All discharge summaries for patients transferring from hospitals in England to the care of their GP must be completed electronically from October 2016, as part of new digital standards being introduced by the government.
The move, part of government reforms to make the NHS paper-free at the point of care by 2020, is expected to reduce the risk of errors, including those involving medicines, after patients are sent home from hospital.
The government also wants more hospital trusts to move to electronic prescribing. So far, only 14% of trusts use an electronic system which, according to NHS England, has the potential to halve medication errors.
And from November 2015 every clinical commissioning group (CCG) will be expected to carry out a digital services “self-assessment” to find out how well they are meeting government targets to adopt new technology.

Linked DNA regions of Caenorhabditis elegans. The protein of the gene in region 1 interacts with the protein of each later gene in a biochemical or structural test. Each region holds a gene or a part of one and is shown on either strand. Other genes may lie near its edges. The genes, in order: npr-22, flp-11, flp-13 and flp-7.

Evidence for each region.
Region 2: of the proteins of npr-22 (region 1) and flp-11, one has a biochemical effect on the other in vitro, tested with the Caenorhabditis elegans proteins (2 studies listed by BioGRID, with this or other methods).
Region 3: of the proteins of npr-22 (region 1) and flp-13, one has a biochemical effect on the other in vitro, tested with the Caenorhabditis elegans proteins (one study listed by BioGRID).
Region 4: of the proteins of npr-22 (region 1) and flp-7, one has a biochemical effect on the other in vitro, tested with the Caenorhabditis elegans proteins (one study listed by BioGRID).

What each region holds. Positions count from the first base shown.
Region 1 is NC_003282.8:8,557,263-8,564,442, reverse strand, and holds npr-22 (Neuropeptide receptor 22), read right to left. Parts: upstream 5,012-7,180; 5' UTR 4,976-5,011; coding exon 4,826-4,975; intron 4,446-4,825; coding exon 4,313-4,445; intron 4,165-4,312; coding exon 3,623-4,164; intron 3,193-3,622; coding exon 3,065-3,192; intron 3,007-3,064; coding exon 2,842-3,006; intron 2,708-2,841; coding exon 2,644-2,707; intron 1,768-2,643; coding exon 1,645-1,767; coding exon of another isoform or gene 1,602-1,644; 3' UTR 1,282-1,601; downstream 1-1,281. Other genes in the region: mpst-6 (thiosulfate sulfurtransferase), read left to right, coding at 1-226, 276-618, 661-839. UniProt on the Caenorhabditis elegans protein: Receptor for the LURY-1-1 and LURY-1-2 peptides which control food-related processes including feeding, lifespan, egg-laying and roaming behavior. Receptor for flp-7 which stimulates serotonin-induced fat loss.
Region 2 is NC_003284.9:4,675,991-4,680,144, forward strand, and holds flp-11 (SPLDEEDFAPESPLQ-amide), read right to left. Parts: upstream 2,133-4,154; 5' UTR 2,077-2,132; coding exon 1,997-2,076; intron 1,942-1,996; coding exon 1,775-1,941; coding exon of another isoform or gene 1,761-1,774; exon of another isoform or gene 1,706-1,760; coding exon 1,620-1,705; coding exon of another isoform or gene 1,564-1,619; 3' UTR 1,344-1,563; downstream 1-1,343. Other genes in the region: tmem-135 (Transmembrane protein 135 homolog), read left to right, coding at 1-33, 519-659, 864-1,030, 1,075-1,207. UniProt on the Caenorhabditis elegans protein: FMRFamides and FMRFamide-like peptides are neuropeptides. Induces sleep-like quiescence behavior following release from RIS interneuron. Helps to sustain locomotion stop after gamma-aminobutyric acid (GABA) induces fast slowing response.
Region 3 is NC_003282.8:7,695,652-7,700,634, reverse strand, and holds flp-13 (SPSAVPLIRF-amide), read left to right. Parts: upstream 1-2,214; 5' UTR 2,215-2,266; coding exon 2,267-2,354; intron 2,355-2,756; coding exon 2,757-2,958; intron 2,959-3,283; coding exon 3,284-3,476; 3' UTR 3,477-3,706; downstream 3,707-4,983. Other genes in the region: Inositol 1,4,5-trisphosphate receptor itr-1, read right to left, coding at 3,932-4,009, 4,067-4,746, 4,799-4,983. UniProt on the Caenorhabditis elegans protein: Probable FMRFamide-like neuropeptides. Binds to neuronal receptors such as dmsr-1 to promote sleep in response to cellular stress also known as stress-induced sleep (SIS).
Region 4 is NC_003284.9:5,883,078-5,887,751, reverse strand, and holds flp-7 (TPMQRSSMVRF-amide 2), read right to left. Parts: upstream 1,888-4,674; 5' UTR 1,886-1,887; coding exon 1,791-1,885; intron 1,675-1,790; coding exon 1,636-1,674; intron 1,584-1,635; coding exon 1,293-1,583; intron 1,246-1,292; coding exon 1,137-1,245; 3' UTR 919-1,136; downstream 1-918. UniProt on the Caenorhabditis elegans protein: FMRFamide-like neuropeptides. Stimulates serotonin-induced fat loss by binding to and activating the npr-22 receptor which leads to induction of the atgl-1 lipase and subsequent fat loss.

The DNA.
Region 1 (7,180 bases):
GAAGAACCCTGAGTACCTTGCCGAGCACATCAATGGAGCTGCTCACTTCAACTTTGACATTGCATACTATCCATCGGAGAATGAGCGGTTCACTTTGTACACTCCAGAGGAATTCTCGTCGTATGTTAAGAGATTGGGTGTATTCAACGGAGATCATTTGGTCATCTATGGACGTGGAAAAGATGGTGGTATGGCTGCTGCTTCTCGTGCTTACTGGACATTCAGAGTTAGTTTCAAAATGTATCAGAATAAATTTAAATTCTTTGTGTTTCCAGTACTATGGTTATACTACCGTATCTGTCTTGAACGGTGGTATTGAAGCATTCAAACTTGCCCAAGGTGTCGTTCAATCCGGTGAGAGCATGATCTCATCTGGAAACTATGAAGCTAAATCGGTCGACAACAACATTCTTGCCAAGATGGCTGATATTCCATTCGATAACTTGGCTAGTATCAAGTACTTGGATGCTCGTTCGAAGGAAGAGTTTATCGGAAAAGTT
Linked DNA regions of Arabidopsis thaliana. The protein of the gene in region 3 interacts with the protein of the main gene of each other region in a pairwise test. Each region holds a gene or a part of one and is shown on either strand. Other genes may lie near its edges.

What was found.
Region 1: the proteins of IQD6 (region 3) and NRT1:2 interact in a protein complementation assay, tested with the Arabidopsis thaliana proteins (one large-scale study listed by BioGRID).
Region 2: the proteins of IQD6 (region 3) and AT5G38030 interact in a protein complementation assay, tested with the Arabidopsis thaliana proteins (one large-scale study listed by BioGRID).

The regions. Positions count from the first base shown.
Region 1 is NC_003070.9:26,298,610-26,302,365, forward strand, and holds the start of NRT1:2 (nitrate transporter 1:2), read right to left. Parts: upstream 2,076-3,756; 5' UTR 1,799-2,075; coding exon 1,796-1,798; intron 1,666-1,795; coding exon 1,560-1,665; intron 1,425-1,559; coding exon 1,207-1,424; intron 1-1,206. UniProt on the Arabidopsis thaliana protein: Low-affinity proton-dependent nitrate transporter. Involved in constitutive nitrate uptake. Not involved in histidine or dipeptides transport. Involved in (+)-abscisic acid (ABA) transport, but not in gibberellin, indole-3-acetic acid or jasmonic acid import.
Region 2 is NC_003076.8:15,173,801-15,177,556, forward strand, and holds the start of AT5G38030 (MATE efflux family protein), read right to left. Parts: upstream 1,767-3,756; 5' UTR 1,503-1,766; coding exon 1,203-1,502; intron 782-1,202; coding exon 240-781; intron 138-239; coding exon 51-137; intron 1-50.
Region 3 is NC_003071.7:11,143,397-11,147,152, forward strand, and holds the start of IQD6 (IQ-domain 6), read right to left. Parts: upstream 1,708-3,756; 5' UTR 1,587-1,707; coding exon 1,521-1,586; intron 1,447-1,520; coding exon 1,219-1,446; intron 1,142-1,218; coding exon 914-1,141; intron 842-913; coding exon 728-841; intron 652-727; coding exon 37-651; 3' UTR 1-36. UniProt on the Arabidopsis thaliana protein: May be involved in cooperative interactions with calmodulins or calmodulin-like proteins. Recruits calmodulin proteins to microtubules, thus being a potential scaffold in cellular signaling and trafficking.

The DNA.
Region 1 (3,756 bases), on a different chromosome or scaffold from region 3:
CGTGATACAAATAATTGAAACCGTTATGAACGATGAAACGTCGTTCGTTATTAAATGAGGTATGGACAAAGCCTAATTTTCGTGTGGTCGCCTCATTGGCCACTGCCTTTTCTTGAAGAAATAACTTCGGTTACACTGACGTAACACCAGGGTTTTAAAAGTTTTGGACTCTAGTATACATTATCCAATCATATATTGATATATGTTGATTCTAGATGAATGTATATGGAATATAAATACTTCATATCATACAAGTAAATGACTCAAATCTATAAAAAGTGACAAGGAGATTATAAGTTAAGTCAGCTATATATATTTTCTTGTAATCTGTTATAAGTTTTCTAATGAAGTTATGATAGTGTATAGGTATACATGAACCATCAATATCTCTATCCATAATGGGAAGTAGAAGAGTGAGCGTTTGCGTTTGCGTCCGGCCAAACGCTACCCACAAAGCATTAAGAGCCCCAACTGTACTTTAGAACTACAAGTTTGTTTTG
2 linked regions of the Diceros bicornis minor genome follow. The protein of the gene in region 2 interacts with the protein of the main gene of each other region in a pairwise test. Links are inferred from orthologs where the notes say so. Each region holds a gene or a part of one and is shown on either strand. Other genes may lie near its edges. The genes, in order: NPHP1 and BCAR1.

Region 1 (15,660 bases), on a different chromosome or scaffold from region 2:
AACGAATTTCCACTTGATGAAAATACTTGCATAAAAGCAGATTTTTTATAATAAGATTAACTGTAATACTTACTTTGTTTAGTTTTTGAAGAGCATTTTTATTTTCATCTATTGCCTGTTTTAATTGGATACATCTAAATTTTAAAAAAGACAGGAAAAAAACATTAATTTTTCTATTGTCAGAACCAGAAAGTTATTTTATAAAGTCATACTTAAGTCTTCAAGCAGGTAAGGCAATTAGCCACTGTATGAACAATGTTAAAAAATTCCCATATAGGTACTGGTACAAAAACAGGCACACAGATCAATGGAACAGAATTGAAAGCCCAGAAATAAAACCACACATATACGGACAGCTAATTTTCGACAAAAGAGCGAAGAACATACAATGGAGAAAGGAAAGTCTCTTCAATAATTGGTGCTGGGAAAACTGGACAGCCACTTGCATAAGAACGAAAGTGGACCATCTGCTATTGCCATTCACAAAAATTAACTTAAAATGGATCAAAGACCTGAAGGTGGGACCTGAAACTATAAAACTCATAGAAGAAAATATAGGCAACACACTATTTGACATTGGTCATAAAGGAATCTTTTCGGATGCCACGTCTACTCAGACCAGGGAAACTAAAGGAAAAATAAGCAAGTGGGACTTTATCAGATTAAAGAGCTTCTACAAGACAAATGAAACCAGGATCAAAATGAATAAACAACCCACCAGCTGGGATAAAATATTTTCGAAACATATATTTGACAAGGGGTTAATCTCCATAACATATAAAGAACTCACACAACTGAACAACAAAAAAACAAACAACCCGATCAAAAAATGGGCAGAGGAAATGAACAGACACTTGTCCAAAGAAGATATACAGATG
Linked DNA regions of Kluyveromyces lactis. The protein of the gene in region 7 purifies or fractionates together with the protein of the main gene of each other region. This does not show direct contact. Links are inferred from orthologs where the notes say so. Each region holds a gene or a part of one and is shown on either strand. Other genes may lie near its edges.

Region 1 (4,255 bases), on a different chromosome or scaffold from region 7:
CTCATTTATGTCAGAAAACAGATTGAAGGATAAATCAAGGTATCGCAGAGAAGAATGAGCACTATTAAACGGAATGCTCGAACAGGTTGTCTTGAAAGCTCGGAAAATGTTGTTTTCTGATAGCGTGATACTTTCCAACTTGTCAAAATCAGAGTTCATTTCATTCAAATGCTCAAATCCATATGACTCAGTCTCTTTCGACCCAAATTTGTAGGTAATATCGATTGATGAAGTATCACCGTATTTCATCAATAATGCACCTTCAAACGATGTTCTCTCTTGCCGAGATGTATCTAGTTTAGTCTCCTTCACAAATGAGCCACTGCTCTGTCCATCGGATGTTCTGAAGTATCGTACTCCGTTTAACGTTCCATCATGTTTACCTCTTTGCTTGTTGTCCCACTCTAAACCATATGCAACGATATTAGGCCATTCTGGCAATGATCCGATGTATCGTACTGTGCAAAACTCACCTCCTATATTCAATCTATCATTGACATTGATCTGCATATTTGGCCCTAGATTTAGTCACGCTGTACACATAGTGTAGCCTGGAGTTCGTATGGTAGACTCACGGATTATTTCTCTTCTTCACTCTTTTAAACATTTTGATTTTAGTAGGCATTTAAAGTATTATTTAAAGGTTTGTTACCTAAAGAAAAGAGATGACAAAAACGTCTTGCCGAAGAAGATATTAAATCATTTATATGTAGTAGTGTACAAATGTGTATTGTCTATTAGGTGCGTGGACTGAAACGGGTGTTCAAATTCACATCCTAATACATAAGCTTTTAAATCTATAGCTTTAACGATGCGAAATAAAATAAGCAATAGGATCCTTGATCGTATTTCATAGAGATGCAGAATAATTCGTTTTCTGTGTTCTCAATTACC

Details about the latest steps the government is taking to create a paperless NHS are due to be revealed in a speech by NHS England’s director for patients and information and chair of the National Information Board Tim Kelsey on 3 September 2015.
Ahead of his speech to the NHS Innovation Expo conference in Manchester, Kelsey said: “We need to consign to the dustbin of history the industry in referral letters, the outdated use of fax machines and the trolleys groaning with patient notes.
“As well as saving precious resources, technology can dramatically reduce errors. Urgent action is a moral imperative where paper is the currency of clinical practice.”